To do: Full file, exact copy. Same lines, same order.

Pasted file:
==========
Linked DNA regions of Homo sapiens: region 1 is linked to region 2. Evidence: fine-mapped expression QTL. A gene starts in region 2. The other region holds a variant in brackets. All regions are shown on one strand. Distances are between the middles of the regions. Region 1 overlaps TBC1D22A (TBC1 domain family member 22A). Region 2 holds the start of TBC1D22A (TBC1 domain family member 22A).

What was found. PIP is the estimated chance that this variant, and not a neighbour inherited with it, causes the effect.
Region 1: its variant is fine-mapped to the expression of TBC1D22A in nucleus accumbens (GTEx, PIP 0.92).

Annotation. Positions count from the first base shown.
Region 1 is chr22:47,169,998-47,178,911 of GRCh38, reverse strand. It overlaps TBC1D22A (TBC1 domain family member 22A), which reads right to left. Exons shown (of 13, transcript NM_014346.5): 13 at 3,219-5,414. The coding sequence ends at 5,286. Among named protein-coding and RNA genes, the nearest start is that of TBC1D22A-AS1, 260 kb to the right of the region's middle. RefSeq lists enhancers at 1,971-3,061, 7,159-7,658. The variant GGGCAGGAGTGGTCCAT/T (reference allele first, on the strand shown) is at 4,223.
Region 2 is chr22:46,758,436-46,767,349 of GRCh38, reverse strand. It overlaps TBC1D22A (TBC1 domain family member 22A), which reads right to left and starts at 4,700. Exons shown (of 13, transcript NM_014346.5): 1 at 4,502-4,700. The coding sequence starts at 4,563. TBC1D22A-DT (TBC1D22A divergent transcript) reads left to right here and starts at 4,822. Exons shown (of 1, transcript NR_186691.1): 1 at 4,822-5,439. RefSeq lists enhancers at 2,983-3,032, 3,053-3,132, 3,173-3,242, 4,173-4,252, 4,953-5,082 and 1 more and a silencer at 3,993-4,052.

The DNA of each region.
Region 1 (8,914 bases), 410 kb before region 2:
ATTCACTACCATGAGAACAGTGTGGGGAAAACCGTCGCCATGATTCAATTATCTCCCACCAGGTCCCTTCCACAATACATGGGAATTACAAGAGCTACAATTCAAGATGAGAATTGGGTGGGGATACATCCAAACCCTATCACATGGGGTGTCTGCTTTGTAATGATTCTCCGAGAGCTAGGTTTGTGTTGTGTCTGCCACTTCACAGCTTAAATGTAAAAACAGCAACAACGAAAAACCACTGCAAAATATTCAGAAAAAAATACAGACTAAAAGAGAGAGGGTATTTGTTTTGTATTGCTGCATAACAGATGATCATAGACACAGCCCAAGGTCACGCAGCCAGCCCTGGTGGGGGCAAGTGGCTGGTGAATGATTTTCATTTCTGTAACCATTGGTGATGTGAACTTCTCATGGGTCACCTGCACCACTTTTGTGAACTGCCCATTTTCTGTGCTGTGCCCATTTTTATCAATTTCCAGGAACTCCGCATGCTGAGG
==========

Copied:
Linked DNA regions of Homo sapiens: region 1 is linked to region 2. Evidence: fine-mapped expression QTL. A gene starts in region 2. The other region holds a variant in brackets. All regions are shown on one strand. Distances are between the middles of the regions. Region 1 overlaps TBC1D22A (TBC1 domain family member 22A). Region 2 holds the start of TBC1D22A (TBC1 domain family member 22A).

What was found. PIP is the estimated chance that this variant, and not a neighbour inherited with it, causes the effect.
Region 1: its variant is fine-mapped to the expression of TBC1D22A in nucleus accumbens (GTEx, PIP 0.92).

Annotation. Positions count from the first base shown.
Region 1 is chr22:47,169,998-47,178,911 of GRCh38, reverse strand. It overlaps TBC1D22A (TBC1 domain family member 22A), which reads right to left. Exons shown (of 13, transcript NM_014346.5): 13 at 3,219-5,414. The coding sequence ends at 5,286. Among named protein-coding and RNA genes, the nearest start is that of TBC1D22A-AS1, 260 kb to the right of the region's middle. RefSeq lists enhancers at 1,971-3,061, 7,159-7,658. The variant GGGCAGGAGTGGTCCAT/T (reference allele first, on the strand shown) is at 4,223.
Region 2 is chr22:46,758,436-46,767,349 of GRCh38, reverse strand. It overlaps TBC1D22A (TBC1 domain family member 22A), which reads right to left and starts at 4,700. Exons shown (of 13, transcript NM_014346.5): 1 at 4,502-4,700. The coding sequence starts at 4,563. TBC1D22A-DT (TBC1D22A divergent transcript) reads left to right here and starts at 4,822. Exons shown (of 1, transcript NR_186691.1): 1 at 4,822-5,439. RefSeq lists enhancers at 2,983-3,032, 3,053-3,132, 3,173-3,242, 4,173-4,252, 4,953-5,082 and 1 more and a silencer at 3,993-4,052.

The DNA of each region.
Region 1 (8,914 bases), 410 kb before region 2:
ATTCACTACCATGAGAACAGTGTGGGGAAAACCGTCGCCATGATTCAATTATCTCCCACCAGGTCCCTTCCACAATACATGGGAATTACAAGAGCTACAATTCAAGATGAGAATTGGGTGGGGATACATCCAAACCCTATCACATGGGGTGTCTGCTTTGTAATGATTCTCCGAGAGCTAGGTTTGTGTTGTGTCTGCCACTTCACAGCTTAAATGTAAAAACAGCAACAACGAAAAACCACTGCAAAATATTCAGAAAAAAATACAGACTAAAAGAGAGAGGGTATTTGTTTTGTATTGCTGCATAACAGATGATCATAGACACAGCCCAAGGTCACGCAGCCAGCCCTGGTGGGGGCAAGTGGCTGGTGAATGATTTTCATTTCTGTAACCATTGGTGATGTGAACTTCTCATGGGTCACCTGCACCACTTTTGTGAACTGCCCATTTTCTGTGCTGTGCCCATTTTTATCAATTTCCAGGAACTCCGCATGCTGAGG